"It was gorgeous," I typed. "All brick buildings with big, white columns. We saw the stable where Robert E. Lee's horse, Traveller, lived. Can you please ask your friend when we'll get the financial aid offer?"
Two hours later you got an email. "There's a problem. We never got your parents' tax info from last year. There's no financial aid money left. If you accept, be prepared to pay full tuition and board. All four years."
I put my hand over my mouth. One year is a brand new car--a really nice car. I wiped the sheen of sweat off my upper lip. I guess I could get a job. Not be home for the other two.
I snapped my fingers. Think. Think. Who can help? I looked up. "Help. Please?"
Then I remembered. Bob. Bob can help. Bob was my high school buddy. We'd been in choir and Latin together. He graduated from Washington and Lee. Alums have influence, don't they? And he did. He called the admissions department and said nice things about you. Then he called me with a plan A and a plan B. Plan A was good, but Plan B was great.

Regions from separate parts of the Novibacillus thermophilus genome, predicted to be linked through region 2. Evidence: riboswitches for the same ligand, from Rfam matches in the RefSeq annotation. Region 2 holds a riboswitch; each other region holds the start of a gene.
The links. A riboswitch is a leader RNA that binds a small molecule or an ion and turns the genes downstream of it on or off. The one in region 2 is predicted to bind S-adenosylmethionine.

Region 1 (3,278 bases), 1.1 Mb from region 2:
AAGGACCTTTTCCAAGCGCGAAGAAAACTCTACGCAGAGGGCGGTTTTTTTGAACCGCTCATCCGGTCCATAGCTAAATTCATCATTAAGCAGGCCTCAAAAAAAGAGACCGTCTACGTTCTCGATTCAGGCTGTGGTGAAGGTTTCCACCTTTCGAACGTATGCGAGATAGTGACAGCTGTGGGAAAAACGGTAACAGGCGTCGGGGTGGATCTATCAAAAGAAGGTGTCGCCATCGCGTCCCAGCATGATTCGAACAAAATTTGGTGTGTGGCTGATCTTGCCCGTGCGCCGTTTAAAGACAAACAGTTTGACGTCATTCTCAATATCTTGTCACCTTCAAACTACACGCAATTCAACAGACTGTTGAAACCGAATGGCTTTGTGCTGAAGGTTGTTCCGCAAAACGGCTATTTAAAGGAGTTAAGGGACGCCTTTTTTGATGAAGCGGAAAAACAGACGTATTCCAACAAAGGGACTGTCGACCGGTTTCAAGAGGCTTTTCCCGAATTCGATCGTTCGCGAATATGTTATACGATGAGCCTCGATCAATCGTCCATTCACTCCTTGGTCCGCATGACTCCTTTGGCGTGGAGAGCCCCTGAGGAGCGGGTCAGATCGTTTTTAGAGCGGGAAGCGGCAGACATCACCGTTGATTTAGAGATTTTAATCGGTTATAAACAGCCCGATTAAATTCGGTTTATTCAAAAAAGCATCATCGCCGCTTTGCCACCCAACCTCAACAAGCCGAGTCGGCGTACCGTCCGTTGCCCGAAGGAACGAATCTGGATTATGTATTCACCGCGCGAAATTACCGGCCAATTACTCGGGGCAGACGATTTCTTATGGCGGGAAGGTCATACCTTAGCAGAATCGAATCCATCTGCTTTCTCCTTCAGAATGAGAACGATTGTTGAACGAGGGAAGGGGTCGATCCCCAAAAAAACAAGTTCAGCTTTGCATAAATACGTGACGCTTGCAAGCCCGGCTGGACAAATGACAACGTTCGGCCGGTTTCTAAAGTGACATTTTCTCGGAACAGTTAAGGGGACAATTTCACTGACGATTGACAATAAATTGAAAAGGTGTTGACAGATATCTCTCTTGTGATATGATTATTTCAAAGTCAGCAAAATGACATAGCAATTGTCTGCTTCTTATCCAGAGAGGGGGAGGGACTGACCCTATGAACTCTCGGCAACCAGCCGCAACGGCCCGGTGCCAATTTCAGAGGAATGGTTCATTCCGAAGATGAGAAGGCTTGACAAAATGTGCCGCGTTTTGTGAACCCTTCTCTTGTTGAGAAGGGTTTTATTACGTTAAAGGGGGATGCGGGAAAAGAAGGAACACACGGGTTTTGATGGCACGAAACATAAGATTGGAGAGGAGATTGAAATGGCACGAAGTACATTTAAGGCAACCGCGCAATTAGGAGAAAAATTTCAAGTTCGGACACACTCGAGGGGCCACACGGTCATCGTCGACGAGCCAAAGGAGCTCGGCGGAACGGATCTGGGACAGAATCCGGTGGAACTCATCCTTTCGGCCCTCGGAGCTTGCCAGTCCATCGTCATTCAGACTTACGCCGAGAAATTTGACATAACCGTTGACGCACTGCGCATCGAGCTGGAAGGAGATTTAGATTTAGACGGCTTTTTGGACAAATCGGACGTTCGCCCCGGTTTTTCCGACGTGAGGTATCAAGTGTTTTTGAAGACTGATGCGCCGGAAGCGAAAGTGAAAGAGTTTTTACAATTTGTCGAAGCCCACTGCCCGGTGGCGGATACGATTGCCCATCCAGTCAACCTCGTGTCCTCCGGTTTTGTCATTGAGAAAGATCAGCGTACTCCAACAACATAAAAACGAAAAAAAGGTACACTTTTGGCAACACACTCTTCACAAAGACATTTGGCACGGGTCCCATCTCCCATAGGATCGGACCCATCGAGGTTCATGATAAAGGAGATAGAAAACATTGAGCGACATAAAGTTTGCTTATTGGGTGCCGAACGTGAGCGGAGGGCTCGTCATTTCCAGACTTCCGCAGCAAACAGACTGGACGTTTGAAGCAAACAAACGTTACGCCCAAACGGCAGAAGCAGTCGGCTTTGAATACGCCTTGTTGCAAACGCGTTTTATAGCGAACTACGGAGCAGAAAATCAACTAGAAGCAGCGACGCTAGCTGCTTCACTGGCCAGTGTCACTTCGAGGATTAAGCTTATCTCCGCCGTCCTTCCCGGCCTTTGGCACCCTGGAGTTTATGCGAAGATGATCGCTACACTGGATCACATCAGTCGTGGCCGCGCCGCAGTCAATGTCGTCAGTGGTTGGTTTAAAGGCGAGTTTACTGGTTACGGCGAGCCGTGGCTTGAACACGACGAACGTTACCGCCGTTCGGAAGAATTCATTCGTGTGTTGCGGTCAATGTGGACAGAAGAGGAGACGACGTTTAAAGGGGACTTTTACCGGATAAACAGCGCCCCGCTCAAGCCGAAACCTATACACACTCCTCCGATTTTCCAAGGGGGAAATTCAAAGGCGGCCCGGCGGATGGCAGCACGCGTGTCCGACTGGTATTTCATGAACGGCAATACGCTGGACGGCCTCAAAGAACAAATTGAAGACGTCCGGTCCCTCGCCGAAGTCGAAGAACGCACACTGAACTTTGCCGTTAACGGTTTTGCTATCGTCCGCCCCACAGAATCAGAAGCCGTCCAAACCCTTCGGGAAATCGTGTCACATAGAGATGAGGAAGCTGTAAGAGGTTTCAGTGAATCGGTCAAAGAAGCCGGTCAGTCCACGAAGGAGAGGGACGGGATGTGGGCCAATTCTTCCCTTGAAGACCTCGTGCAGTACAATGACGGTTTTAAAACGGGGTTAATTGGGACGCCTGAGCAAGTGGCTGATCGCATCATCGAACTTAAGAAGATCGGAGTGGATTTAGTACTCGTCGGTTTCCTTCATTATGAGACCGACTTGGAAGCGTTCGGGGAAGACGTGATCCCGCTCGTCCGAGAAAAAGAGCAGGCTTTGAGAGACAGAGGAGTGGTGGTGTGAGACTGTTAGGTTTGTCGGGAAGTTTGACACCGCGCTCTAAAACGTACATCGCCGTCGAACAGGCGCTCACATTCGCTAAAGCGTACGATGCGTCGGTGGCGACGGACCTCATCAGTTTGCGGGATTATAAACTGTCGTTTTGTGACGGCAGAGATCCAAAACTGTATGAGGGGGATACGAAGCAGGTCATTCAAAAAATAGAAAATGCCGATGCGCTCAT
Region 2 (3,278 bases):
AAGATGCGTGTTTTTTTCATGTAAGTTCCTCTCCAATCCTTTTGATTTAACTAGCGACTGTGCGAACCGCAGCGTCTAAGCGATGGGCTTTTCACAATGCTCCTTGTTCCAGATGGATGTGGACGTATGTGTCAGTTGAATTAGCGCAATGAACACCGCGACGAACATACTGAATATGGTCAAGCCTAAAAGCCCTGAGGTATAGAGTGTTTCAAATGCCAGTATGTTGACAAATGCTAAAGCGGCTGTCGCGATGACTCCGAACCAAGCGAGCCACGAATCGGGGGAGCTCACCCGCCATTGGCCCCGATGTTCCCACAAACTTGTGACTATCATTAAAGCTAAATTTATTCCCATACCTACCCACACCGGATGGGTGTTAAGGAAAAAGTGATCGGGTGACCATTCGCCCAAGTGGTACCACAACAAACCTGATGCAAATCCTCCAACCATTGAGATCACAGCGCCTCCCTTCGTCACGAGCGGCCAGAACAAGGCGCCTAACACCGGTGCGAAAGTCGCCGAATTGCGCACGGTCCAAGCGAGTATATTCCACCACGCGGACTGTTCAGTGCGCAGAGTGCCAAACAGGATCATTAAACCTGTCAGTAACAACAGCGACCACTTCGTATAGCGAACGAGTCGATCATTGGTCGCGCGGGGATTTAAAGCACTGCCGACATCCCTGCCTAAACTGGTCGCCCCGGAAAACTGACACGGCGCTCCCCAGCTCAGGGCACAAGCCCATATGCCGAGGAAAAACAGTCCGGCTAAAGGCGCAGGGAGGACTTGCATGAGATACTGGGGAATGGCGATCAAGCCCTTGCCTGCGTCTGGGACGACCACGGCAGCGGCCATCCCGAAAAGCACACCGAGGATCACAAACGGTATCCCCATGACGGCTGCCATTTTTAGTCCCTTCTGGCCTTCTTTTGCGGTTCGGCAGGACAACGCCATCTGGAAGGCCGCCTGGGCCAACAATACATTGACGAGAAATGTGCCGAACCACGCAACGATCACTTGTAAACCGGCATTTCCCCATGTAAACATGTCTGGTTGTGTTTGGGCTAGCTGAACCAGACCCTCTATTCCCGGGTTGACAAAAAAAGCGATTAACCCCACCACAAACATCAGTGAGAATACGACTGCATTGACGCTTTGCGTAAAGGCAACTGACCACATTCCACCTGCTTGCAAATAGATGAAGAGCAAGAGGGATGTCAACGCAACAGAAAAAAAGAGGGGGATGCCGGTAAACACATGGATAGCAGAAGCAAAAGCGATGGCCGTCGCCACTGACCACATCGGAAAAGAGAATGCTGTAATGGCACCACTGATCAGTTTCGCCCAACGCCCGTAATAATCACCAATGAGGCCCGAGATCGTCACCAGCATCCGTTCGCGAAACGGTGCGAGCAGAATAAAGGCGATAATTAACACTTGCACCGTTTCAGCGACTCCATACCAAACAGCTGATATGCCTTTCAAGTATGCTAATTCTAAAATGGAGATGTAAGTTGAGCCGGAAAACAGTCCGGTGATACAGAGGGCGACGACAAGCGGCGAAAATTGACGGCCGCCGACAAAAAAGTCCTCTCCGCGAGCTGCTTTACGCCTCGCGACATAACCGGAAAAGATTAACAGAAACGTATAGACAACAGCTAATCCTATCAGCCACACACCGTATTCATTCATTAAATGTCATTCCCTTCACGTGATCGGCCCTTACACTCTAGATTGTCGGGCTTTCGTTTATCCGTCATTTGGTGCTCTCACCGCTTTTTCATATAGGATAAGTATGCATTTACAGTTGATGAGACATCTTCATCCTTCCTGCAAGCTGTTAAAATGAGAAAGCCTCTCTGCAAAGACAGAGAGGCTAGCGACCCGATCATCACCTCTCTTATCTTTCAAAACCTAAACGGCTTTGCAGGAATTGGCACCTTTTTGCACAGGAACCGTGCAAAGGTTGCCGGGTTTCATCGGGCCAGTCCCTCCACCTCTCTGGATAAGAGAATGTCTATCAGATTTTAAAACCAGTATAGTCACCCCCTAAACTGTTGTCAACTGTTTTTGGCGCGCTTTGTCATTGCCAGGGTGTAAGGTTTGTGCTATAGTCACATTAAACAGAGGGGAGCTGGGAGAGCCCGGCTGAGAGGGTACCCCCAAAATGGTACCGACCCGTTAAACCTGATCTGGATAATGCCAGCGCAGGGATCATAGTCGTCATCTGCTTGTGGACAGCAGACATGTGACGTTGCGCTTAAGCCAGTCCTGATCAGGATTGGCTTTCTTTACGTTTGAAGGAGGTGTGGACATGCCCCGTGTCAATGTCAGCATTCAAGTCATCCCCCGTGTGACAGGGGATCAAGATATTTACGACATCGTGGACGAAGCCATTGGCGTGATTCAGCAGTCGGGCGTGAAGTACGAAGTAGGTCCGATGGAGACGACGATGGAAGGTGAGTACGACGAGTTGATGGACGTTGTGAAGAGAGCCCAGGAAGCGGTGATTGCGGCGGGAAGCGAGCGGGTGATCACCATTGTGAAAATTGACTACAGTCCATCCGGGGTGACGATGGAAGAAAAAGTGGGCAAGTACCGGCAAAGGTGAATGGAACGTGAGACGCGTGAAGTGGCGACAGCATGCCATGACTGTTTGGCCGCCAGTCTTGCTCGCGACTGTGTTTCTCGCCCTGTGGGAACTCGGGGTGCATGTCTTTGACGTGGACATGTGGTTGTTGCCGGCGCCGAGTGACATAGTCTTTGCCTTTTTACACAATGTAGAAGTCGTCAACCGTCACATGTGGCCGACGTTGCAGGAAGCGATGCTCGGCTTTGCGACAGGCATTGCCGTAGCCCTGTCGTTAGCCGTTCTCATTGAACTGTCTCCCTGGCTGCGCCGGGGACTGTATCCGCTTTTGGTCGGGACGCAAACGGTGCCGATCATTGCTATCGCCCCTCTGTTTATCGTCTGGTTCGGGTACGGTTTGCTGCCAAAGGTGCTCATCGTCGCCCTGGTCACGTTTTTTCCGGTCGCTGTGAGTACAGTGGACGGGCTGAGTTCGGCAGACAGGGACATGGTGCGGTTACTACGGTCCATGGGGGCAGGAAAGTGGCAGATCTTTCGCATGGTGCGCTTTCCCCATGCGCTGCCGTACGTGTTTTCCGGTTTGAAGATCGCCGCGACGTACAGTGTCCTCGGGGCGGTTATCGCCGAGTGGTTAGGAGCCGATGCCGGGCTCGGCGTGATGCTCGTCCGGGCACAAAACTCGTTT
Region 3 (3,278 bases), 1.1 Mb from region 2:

My heart felt like it was going pitty pat as I walked through the house looking for you.
"What would you say to a gap year?" I said. "If you take a gap year, you can re-apply for financial aid, both meritorious and need-based, for the following year."
Your mouth fell open. Your tired-from-crying eyes brightened. You started to smile, then I saw you stop yourself.
"I've always wanted to do a gap year, but Daddy said no kid of his would ever--"
I put my pointer finger on your full, cherry-colored lips. "Hush. You leave Daddy to me."
And then the oddest thing happened. Before I even practiced the conversation in my mind, your dad came up to me as I was typing away on the computer that night.